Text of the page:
The following two paragraphs are quoted from a New York Times tribute to George F. Kennan on March 18, 2005. Kennan, who died at 101 in 2005, was a major architect of the Cold War. He was no friend of Russia and was hard-nosed about waging political warfare with the USSR, but had a healthy respect for the importance of avoiding unnecessary, stupid conflict with that powerful political adversary.
“In February 1997, Mr. Kennan wrote on The New York Times’s Op-Ed page that the Clinton administration’s decision to back an enlargement of NATO, the North Atlantic Treaty Organization, to bring it to the borders of Russia was a terrible mistake. He wrote that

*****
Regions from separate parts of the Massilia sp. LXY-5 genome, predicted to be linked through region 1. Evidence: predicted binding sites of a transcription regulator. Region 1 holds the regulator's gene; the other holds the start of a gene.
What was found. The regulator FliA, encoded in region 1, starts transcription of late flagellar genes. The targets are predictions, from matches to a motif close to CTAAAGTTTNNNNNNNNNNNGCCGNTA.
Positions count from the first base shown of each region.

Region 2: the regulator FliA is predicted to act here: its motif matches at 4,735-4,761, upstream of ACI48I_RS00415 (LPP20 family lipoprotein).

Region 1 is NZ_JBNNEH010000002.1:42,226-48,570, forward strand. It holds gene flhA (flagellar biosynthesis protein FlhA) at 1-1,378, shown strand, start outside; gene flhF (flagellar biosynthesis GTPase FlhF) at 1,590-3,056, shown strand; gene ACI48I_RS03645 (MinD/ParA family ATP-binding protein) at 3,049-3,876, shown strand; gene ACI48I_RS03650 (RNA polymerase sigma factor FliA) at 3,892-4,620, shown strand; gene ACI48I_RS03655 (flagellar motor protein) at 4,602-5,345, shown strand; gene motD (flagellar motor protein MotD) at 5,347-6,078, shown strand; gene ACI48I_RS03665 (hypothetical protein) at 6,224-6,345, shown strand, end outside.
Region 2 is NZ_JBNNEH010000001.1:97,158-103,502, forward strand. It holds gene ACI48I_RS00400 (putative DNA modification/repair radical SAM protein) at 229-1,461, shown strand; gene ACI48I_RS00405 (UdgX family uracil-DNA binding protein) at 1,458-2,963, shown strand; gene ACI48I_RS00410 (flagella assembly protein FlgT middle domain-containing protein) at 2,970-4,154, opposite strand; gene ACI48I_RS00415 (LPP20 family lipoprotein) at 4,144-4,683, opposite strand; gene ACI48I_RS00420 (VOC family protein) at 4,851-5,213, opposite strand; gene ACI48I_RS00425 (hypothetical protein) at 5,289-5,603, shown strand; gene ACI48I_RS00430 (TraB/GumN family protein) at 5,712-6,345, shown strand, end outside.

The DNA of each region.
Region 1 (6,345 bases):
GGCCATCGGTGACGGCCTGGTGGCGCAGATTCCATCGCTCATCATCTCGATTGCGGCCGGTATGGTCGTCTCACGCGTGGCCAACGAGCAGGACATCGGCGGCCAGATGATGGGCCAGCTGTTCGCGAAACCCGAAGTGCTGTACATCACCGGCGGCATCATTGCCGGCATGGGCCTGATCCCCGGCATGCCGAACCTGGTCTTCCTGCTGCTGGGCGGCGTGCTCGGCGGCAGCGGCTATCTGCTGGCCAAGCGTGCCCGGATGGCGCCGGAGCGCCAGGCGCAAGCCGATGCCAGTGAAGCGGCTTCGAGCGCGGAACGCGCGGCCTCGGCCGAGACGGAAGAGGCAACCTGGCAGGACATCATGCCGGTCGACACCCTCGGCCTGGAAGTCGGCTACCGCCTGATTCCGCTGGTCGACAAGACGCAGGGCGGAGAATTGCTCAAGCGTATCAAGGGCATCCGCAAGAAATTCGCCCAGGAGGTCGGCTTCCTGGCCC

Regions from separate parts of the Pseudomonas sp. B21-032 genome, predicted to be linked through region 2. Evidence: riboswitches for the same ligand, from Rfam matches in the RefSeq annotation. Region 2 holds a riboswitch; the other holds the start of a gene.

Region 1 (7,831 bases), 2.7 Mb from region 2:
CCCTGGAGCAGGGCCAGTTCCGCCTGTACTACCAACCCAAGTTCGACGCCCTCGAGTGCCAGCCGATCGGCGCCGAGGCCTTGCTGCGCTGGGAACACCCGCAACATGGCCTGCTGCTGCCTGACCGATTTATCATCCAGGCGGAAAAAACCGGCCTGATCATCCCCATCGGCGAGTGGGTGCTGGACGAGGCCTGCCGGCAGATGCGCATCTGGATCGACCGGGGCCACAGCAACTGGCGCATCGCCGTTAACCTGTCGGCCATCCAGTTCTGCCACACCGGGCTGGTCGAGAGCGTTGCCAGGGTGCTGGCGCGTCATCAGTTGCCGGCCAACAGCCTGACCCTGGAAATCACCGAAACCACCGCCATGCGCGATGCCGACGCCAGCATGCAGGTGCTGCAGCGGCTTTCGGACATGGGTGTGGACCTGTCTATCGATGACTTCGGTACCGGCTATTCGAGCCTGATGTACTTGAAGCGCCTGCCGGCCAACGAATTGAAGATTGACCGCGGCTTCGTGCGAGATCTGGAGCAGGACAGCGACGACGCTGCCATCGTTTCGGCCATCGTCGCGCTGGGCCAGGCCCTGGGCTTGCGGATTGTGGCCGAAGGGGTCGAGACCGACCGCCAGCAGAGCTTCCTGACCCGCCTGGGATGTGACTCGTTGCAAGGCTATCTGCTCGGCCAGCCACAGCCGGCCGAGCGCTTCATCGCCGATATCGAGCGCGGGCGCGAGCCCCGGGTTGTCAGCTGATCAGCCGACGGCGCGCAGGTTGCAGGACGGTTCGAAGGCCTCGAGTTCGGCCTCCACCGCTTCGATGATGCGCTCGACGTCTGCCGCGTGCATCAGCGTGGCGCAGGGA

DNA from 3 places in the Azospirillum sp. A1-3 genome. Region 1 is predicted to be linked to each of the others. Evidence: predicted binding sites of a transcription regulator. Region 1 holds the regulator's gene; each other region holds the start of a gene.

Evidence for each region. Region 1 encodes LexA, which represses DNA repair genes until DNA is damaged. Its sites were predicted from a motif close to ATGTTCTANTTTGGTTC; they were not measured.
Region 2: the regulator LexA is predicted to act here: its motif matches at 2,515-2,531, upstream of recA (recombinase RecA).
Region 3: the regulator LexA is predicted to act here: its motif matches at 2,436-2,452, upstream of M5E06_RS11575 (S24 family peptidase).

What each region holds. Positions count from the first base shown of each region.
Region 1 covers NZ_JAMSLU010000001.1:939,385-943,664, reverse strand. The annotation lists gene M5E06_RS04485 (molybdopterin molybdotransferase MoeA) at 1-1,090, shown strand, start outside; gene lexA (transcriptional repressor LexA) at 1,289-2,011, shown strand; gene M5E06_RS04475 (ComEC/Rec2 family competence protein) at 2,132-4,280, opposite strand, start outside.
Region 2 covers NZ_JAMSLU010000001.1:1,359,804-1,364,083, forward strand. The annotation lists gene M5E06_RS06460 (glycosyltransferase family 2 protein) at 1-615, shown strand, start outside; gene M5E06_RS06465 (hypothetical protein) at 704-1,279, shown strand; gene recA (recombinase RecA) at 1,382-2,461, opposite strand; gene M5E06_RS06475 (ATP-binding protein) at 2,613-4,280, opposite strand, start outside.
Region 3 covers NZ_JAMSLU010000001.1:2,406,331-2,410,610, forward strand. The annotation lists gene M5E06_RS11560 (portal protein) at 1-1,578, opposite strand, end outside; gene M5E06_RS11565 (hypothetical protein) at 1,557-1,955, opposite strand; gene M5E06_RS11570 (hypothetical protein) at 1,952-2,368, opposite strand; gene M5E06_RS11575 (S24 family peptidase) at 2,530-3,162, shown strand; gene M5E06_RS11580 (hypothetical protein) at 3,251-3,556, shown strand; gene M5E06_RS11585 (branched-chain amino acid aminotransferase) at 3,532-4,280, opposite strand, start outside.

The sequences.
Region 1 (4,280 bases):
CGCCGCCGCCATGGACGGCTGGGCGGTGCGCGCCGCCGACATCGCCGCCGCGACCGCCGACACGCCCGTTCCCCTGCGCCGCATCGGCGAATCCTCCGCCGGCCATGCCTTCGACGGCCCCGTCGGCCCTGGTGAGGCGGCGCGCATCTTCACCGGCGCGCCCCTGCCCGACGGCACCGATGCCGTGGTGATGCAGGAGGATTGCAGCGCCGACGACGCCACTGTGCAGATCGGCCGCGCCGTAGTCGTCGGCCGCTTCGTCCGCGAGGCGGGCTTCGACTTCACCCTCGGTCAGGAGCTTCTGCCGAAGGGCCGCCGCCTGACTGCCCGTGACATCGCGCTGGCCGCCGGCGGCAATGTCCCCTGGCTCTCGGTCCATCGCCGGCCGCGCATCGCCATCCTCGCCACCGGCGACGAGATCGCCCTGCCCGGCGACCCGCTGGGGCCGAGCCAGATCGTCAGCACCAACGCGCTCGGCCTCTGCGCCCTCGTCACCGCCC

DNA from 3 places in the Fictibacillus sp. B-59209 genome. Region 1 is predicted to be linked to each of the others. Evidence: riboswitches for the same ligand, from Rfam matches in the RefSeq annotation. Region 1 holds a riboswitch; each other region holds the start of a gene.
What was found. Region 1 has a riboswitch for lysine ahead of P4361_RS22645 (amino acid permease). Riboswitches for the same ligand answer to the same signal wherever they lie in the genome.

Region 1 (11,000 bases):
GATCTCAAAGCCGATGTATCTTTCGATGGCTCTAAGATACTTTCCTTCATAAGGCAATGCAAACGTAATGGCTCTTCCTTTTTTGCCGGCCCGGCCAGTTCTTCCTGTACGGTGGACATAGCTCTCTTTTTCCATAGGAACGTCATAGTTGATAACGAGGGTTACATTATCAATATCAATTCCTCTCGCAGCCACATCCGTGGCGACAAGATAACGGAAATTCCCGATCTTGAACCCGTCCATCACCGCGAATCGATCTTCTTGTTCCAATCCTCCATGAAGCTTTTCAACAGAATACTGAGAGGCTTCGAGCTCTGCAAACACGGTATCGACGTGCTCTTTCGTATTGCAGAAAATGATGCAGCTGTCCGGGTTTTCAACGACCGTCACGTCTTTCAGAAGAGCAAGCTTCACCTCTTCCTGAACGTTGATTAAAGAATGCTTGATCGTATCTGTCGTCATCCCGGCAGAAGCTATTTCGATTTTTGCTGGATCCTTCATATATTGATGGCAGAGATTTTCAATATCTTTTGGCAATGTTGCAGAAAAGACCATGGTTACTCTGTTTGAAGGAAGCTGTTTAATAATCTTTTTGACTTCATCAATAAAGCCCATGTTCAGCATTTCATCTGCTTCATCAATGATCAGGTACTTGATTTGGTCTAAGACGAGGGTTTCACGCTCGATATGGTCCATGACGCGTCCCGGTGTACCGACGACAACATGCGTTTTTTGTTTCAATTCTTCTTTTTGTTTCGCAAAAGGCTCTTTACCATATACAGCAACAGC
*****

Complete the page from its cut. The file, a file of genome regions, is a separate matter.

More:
expanding NATO would be the most fateful error of American policy in the entire post-cold war era.
Such a decision may be expected to inflame the nationalistic, anti-Western and militaristic tendencies in Russian opinion; to have an adverse effect on the development of Russian democracy; to restore the atmosphere of the cold war to East-West relations, and to impel Russian foreign policy in directions decidedly not to our liking,” he wrote. His views, shared by a broad range of policy experts, did not prevail.”
That was waaayyy back in 1997. What we see now is the U.S. and the E.U. playing serious “chicken” games with/against each other and Vladimir Putin in a dangerously destabilizing game of craps for the Ukraine. Forcing a bear into a corner is never a smart move.